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Employee fraud: protect your business from internal threats

Spotting fraudulent activity requires company-wide processes and transparency at all levels. Here are some of the top prevention and detection strategies to help protect your business.

As the schemes and methods fraudsters use to commit occupational fraud evolve,

organisations need to ensure they have the right systems and tools in place to identify and stop fraudulent conduct.

There are many ways businesses can reduce opportunities for fraudsters – primarily by creating a transparent environment that actively discourages and prevents fraud and promoting the message that such prevention benefits everyone.

Create an anti-fraud company culture

“Too many organisations don’t take employee fraud seriously because they want to believe all their staff can be trusted,” says John Allcock, Fraud Awareness Analyst for NatWest. 

“Creating a very visible anti-fraud culture – including training staff to understand how and why individuals might steal, and educating them as to the impacts of insider fraud, helps get the message across. It also spells out clearly what actions the company will take if it uncovers dishonesty.”

Owners and managers need to emphasise that fraudsters in the workplace will put their colleagues’ jobs at risk, reinforcing the fact that it’s everyone’s responsibility to report suspected wrongdoing. 

According to the Association of Certified Fraud Examiners, maintaining a hotline or reporting mechanism increases the chances of earlier fraud detection and reduces losses. 

Its 2022 Occupational Fraud Report found that:

  • Fraud losses were two times higher at organisations without hotlines

  • Organisations with hotlines detect frauds more quickly

  • Fraud awareness training encourages tip-offs through reporting mechanisms

Five anti-fraud controls you should be aware of

There are numerous internal controls designed to prevent, detect, or mitigate any attempted wrongdoing. These include:

  1. Regular rotation of duties: leaving one person with permanent unilateral responsibility for financials makes it easier for a dishonest employee to hide transactions and cover their tracks. 

  2. Surprise audits: an effective tool not just in detecting employee fraud but also in preventing it. Make staff aware that such checks can be carried out at any time – and then make sure they are.

  3. Management review: an effective and more cost-effective control for smaller businesses, this includes obtaining and reviewing bank statements, obtaining and verifying electronic data, and keeping a dashboard of key metrics.

  4. Code of conduct: establish a workplace culture that values ethics and integrity. This shows employees that fraud isn’t an acceptable route to personal or professional success. Improve inter-departmental working and ensure everyone is accountable.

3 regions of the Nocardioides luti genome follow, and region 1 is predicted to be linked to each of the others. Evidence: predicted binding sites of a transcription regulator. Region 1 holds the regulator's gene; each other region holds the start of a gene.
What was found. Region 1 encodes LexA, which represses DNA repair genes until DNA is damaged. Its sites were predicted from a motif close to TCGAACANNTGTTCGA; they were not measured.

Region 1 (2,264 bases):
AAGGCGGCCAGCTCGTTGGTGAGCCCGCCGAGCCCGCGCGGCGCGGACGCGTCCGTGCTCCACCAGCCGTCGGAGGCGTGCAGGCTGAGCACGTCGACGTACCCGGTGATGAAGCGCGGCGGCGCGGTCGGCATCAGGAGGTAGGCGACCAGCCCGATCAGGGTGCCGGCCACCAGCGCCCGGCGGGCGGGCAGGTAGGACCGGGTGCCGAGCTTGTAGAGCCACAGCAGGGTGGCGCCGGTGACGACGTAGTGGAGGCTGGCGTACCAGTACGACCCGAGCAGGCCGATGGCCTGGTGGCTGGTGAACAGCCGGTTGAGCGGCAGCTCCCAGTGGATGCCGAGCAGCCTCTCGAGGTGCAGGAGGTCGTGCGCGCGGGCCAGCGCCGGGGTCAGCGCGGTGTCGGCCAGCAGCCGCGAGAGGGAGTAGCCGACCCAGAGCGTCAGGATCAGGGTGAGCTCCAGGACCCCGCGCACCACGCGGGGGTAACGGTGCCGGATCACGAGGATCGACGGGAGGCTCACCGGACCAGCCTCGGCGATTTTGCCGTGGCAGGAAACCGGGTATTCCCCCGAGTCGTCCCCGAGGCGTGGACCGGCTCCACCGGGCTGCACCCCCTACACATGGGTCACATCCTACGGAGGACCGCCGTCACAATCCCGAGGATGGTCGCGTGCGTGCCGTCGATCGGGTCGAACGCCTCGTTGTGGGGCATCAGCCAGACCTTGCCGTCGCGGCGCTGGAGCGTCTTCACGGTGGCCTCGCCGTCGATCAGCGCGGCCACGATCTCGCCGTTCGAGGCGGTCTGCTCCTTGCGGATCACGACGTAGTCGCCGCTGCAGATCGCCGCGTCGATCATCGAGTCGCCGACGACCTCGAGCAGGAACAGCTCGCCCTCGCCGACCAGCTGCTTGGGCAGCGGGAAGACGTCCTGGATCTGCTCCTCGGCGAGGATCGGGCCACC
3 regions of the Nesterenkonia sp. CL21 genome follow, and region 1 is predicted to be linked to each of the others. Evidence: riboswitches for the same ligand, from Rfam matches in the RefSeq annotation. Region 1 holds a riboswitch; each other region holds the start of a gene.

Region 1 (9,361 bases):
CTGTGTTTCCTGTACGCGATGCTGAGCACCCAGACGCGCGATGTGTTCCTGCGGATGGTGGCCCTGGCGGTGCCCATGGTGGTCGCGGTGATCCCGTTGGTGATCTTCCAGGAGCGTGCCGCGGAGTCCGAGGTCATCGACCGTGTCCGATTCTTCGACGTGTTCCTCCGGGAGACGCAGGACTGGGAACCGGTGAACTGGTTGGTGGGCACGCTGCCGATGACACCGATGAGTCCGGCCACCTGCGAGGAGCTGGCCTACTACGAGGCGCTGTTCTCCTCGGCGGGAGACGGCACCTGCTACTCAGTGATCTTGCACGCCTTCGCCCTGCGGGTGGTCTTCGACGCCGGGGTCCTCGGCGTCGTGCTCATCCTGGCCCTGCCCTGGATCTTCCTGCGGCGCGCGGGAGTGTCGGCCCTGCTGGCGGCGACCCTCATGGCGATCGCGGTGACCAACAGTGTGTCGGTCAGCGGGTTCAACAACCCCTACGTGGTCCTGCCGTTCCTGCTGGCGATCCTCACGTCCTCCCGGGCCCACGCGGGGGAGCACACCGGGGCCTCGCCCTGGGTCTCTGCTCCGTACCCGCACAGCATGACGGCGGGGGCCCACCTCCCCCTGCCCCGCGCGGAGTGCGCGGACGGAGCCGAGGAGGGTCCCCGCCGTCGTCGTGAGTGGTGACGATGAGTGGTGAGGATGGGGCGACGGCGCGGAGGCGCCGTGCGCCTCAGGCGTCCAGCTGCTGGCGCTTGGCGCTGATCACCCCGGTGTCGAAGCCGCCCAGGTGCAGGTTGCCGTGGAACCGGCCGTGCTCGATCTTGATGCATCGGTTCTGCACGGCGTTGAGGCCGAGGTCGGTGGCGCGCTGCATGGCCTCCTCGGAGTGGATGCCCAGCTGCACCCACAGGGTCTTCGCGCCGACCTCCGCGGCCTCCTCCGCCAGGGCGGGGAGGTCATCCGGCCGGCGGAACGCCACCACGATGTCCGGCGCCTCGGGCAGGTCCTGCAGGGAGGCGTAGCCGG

5. Mandatory vacation policies: job rotation and enforcing breaks and holidays can be an effective measure to prevent fraud and reduce loss. 

How technology can prevent or detect fraud

Machine learning – artificial intelligence (AI) – can track what is normal business and what is abnormal. An AI system focuses on human behaviour, which is not single-dimensional, or measurable by numbers. 

AI picks up patterns – not just if an employee tries to make an unusual payment, or suddenly claims more expenses, but if they begin emailing someone more often, or the tone of such communications changes. 

You suspect fraud – what happens now?
  • Have a fraud response team that is trained in how and why employees commit fraud

  • Investigate with tact and discretion and, crucially, within the law

  • Take steps to prevent similar frauds from happening again in the future and learn from the experience

This material is published by NatWest Group plc (“NatWest Group”), for information purposes only and should not be regarded as providing any specific advice. Recipients should make their own independent evaluation of this information and no action should be taken, solely relying on it. This material should not be reproduced or disclosed without our consent. It is not intended for distribution in any jurisdiction in which this would be prohibited. Whilst this information is believed to be reliable, it has not been independently verified by NatWest Group and NatWest Group makes no representation or warranty (express or implied) of any kind, as regards the accuracy or completeness of this information, nor does it accept any responsibility or liability for any loss or damage arising in any way from any use made of or reliance placed on, this information. Unless otherwise stated, any views, forecasts, or estimates are solely those of the NatWest Group Economics Department, as of this date and are subject to change without notice.

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